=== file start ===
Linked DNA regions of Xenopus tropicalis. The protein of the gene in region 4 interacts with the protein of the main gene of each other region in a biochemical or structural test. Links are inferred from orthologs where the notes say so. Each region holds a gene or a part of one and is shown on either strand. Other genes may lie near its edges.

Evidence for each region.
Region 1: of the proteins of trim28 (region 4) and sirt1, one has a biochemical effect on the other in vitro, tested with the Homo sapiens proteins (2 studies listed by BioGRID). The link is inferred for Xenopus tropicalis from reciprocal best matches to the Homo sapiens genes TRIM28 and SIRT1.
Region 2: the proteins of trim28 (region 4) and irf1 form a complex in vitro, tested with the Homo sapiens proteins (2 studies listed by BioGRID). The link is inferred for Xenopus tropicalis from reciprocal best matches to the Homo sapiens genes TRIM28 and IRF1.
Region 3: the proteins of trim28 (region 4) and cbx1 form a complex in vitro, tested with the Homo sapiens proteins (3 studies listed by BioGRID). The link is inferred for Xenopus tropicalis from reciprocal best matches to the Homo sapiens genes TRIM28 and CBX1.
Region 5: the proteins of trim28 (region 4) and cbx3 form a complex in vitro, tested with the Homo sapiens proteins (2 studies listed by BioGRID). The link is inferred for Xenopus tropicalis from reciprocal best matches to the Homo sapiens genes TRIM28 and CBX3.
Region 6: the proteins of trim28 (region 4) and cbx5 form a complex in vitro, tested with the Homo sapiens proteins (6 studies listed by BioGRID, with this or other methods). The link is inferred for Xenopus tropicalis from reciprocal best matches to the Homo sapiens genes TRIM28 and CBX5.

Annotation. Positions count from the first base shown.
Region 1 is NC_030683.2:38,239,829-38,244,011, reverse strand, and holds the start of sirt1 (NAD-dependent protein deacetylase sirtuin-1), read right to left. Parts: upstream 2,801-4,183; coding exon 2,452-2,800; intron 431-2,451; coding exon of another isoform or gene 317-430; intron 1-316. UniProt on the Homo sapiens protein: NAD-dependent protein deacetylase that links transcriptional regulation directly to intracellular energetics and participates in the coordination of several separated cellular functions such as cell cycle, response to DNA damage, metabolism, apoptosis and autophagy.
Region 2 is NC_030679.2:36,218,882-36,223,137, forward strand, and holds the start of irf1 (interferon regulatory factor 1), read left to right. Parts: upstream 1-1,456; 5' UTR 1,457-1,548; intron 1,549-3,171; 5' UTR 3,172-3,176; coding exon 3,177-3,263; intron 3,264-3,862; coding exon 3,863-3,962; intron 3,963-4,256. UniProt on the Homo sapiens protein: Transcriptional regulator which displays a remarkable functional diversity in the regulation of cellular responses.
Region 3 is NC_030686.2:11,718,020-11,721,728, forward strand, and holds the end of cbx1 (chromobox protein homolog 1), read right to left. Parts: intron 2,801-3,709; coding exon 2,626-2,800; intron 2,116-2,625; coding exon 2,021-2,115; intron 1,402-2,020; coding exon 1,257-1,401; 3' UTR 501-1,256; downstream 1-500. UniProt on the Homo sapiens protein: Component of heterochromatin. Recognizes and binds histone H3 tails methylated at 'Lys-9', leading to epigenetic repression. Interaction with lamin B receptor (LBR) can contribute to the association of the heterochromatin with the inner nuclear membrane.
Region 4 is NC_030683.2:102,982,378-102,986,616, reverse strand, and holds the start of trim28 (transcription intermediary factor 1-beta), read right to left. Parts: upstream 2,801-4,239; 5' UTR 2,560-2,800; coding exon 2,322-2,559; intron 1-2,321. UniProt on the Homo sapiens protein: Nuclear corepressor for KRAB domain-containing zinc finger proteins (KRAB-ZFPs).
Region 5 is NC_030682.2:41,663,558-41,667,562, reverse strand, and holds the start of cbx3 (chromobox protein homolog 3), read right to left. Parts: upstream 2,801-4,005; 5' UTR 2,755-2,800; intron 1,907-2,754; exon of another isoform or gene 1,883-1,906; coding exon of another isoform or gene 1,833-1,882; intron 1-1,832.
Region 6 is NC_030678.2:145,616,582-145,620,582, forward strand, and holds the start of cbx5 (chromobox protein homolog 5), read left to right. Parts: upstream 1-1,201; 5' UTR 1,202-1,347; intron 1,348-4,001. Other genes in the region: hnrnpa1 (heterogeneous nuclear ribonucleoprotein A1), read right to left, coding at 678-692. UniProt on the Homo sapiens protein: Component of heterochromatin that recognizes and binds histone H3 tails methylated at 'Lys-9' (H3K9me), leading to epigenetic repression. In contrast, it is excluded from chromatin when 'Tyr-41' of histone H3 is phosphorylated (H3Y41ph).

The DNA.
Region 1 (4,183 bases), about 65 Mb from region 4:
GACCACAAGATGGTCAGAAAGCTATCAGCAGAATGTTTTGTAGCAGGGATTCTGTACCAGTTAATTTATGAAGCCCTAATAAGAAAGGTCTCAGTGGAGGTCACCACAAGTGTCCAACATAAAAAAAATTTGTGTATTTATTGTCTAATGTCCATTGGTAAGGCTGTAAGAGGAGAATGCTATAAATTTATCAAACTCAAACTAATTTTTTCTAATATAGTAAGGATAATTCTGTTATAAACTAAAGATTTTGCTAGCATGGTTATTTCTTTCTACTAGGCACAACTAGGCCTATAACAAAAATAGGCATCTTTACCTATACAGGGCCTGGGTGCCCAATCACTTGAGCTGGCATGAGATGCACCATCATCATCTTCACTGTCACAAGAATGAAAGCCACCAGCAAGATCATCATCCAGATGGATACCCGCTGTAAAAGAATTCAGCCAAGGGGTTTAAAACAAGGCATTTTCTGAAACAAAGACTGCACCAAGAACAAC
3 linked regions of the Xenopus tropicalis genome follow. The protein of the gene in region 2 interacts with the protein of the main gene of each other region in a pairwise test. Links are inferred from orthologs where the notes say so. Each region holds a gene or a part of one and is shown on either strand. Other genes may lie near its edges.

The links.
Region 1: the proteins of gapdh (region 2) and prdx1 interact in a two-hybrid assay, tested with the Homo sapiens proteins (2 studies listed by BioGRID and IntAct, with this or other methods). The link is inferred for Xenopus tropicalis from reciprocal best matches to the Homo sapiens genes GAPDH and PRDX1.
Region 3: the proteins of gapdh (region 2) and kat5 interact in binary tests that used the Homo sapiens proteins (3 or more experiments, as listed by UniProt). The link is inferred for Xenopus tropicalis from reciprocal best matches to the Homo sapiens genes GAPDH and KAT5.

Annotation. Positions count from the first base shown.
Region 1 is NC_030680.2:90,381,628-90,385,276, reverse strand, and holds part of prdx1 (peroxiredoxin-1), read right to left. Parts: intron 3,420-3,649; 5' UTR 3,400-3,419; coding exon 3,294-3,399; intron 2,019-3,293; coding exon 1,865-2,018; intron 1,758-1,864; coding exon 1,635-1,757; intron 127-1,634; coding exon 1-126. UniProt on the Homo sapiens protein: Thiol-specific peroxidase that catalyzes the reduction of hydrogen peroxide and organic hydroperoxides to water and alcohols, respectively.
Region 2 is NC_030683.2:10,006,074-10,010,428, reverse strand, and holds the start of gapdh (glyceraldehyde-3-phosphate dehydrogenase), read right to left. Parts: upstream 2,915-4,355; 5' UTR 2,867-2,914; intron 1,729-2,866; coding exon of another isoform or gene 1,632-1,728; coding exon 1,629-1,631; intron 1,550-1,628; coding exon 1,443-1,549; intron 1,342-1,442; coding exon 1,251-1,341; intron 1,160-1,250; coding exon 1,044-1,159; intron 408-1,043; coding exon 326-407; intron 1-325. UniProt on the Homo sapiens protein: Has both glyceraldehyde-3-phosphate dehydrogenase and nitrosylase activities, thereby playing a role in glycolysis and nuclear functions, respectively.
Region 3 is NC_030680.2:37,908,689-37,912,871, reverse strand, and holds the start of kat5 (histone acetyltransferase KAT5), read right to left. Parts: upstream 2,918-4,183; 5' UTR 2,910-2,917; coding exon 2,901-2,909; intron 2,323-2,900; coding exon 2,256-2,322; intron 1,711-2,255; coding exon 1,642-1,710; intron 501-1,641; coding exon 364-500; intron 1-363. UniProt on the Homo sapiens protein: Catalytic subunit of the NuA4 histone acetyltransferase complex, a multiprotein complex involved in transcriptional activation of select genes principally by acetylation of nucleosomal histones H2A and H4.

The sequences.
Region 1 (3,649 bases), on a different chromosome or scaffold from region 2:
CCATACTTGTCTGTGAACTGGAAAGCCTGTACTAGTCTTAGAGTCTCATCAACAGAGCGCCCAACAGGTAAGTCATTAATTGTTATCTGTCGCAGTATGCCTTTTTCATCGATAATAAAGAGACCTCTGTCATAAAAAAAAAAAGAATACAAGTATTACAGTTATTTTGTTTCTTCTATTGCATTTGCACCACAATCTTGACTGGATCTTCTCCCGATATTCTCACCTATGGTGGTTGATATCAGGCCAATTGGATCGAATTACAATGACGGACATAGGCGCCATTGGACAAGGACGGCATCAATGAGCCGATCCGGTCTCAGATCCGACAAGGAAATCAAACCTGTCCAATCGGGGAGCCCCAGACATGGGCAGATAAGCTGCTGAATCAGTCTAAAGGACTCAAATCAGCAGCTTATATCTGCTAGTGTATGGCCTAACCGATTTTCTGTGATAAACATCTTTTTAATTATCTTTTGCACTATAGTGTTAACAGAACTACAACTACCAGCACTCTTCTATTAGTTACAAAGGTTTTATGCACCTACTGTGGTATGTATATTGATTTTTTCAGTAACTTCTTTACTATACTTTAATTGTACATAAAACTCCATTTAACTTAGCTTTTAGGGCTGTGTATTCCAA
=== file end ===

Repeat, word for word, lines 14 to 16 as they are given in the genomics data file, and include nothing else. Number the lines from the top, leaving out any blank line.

Region 6 is NC_030678.2:145,616,582-145,620,582, forward strand, and holds the start of cbx5 (chromobox protein homolog 5), read left to right. Parts: upstream 1-1,201; 5' UTR 1,202-1,347; intron 1,348-4,001. Other genes in the region: hnrnpa1 (heterogeneous nuclear ribonucleoprotein A1), read right to left, coding at 678-692. UniProt on the Homo sapiens protein: Component of heterochromatin that recognizes and binds histone H3 tails methylated at 'Lys-9' (H3K9me), leading to epigenetic repression. In contrast, it is excluded from chromatin when 'Tyr-41' of histone H3 is phosphorylated (H3Y41ph).

The DNA.
Region 1 (4,183 bases), about 65 Mb from region 4: